The Vile Hypocrisy and Cynicism of Neocons on Iran
Matthew Cooper notes the continuing “neocon buffoonery” around Iran and Pres. Obama’s response to the unrest there:
You would think that the Neocons would be a tad temperate after having gotten so many things wrong for so long. But look at the way the amiable Weekly Standard writer and Dick Cheney biographer, Steven Hayes, takes a shot at President Obama for insufficiently supporting the protesters in Iran.
I won’t claim to understand Iranian politics well enough to know just what the right thing to do here is, and it may be that the administration should be more outspoken in favor of the protesters. I don’t know.
It’s not enough, though, for Neocons to disagree with the Obama policy–they have to impugn his motives too. Thus Hayes writes of Obama, “Does he actually prefer Ahmadinejad?” and “His policy is regime preservation. And it’s a disgrace.” There’s nothing in the administration record to suggest that they want to uphold the Ahmadinejad regime.
Um, gee, one could say that by toppling Saddam Hussein, Tehran’s greatest enemy, and strengthening the hands of pro-Iranian forces in Iraq that Dick Cheney had an interest in preserving the regime in Tehran. One could argue that by constantly threatening Iran, the Cheneyites have strengthened the regime in Tehran and must secretly want to preserve it. That would be unfair, but really no more of a stretch than saying that Obama wants to keep Ahmadinejad in power. Presumably Hayes thinks Hillary Clinton, Rahm Emanuel, Joe Biden, Gen. James Jones, Richard Holbrooke and others are in on this grand effort to keep Ahmadinejad in power.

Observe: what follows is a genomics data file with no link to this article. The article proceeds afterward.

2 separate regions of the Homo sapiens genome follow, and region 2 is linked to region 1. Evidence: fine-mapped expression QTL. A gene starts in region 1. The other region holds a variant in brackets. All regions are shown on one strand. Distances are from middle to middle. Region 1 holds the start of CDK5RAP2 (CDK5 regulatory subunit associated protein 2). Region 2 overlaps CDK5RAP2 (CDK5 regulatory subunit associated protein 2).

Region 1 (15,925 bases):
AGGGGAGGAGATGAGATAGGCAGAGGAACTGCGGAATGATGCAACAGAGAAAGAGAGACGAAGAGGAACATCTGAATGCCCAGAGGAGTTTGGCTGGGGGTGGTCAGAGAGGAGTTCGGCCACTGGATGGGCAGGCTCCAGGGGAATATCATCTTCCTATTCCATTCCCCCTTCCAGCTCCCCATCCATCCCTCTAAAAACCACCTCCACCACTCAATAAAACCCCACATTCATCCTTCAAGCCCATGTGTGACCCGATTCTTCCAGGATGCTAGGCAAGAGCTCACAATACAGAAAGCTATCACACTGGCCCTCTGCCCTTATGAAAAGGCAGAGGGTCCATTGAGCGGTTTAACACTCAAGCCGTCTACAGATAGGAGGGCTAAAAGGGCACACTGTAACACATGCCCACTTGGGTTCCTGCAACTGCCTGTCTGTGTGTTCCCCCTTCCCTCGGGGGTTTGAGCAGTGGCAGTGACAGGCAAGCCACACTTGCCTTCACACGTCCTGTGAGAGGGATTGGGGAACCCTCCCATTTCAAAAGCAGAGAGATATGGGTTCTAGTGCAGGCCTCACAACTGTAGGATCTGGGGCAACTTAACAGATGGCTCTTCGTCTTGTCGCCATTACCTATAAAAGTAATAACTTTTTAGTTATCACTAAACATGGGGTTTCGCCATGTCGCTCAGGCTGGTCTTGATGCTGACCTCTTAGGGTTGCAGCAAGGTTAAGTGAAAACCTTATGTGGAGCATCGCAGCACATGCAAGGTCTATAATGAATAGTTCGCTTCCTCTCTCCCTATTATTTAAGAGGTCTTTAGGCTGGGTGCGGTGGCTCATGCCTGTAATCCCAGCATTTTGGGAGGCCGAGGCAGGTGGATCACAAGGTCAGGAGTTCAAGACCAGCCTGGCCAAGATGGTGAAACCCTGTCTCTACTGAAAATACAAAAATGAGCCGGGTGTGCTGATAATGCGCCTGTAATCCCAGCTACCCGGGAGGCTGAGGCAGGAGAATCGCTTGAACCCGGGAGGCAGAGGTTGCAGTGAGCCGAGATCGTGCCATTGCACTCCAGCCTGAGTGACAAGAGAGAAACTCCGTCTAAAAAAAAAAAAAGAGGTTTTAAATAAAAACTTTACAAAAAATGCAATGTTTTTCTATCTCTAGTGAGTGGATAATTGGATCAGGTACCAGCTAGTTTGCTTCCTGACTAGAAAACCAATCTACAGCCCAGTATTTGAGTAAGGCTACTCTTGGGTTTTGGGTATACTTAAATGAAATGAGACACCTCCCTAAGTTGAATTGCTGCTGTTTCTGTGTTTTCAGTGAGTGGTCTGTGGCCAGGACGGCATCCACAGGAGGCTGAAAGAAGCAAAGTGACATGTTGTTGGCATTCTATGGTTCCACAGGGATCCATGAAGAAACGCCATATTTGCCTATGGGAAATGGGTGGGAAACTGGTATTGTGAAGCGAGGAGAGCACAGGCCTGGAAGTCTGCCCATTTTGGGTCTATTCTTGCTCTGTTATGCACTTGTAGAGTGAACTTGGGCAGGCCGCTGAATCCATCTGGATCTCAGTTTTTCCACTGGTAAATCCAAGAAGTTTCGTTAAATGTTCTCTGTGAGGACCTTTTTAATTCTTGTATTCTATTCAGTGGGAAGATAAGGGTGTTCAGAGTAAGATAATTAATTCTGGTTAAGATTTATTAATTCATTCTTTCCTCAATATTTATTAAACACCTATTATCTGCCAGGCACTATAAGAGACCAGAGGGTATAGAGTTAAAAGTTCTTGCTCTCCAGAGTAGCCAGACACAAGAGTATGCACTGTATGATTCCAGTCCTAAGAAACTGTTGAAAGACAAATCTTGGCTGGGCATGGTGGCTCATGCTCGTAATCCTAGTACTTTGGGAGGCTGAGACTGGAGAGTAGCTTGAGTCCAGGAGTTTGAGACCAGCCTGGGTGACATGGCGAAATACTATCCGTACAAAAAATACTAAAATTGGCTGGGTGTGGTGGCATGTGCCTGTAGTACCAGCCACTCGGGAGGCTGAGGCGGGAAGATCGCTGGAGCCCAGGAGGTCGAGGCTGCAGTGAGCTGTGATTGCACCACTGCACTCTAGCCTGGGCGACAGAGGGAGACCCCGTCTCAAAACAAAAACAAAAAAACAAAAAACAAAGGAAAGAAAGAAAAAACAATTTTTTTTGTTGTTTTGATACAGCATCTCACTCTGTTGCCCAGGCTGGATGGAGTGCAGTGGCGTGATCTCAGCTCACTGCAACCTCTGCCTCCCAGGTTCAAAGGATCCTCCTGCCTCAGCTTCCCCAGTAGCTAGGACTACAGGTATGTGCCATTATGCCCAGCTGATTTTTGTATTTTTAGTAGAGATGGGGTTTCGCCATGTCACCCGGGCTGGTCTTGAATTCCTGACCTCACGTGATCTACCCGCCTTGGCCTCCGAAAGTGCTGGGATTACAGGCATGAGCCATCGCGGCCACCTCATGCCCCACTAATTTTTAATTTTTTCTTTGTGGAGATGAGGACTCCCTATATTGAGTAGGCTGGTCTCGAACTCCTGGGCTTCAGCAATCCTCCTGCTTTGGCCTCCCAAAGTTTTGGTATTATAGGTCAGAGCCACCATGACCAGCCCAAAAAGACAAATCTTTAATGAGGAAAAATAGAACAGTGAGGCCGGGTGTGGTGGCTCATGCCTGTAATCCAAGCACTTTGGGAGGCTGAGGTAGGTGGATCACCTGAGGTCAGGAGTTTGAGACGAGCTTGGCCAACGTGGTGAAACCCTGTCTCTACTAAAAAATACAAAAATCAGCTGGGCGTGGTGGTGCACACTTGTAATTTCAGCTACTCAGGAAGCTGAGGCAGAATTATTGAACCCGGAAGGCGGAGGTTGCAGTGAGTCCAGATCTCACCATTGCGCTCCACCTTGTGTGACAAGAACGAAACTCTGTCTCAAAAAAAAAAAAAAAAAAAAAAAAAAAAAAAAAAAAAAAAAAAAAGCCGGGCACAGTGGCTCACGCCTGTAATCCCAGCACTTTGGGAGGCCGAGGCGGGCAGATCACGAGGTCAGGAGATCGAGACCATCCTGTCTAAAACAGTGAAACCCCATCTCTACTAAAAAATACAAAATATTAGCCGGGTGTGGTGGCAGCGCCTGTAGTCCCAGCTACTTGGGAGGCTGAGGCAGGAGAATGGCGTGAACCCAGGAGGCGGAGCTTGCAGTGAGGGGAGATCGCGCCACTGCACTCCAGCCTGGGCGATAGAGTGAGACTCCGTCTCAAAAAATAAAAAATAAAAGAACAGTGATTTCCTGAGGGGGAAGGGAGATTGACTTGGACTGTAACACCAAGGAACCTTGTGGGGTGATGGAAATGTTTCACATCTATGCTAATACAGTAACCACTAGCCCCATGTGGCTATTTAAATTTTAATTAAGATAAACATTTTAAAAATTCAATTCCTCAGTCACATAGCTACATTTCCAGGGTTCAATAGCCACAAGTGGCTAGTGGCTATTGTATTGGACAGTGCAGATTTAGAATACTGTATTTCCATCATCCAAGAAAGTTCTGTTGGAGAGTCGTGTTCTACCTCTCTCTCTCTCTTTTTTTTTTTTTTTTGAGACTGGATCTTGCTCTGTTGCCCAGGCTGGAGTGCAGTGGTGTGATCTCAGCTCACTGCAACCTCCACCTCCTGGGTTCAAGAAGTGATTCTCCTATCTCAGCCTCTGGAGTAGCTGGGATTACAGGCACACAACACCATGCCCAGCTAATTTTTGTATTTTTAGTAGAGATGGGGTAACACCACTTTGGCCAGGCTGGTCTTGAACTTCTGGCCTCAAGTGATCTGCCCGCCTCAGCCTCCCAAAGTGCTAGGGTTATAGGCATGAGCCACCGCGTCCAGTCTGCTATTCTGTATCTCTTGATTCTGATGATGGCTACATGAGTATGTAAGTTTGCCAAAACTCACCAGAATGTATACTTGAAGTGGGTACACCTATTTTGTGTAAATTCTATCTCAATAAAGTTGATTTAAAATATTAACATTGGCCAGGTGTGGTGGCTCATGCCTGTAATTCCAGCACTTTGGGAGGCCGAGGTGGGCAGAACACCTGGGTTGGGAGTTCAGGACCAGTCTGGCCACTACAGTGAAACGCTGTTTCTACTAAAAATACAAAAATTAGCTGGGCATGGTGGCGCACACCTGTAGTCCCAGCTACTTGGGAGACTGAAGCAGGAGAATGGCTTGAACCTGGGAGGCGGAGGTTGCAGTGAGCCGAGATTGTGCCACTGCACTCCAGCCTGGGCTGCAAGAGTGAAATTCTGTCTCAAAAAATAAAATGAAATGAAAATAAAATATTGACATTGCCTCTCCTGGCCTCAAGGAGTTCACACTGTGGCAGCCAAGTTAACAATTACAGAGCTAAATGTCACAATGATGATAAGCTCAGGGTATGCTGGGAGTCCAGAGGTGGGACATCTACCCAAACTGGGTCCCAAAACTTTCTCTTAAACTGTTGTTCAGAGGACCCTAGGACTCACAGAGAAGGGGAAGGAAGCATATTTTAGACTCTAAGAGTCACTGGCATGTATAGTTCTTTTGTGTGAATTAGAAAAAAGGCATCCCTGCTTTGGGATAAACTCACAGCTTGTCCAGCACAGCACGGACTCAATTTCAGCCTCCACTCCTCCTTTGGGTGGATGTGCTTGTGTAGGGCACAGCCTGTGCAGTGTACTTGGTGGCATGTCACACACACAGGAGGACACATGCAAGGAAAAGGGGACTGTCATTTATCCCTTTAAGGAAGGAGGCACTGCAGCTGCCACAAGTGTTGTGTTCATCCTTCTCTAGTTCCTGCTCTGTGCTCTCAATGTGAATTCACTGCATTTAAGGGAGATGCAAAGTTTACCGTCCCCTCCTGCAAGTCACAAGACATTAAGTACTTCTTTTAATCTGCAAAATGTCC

Michael Goldfarb attacks Cooper for his criticism, in one of the rankest examples of neocon hypocrisy I’ve seen to date:
I don’t know how you respond to a guy who used to work at TPM complaining that certain writers aren’t genial enough, but with regard to Cooper’s claim that there is nothing in this administration’s record which suggests they “want to uphold the Ahmadinejad regime,” I have seen some contradicting evidence.
I direct Cooper to the twitter feed of one Marc Ambinder, who reported on Saturday night that “White House officials say they worry about the stability of Iran during a protracted post-vote period of uncertainty.” At the time, I thought this can’t possibly be true — worrying about the stability of Iran on Saturday meant they were worried about how to “uphold the Ahmadinejad regime.” So I asked Ambinder, “Aren’t we for regime change/collapse in Iran?” His response: “The last guy was. This guy ain’t.”
Cooper concedes throughout his post that he “wouldn’t claim to know how best to influence the situation in Iran,” and “won’t claim to understand Iranian politics well,” so I would suggest in as genial a manner as I know how that he ought to read his colleague Marc Ambinder’s very well regarded reporting before he starts writing TPM-style partisan hits on Ambinder’s blog.
The dishonesty here sets a new standard even for Goldfarb. First of all, Cooper did not “concede” anything “throughout his post.” He made a distinction between disagreeing with Obama on his policy toward Iran, and casting aspersions on his motives for that policy. I feel more sure than Cooper apparently does that Obama’s hands-off policy toward the election results in Iran is the right policy, but the point here is that Cooper is attempting to be as honest and clear about his critique as possible — it’s not the policy disagreement he deplores; it’s the tone of the disagreement.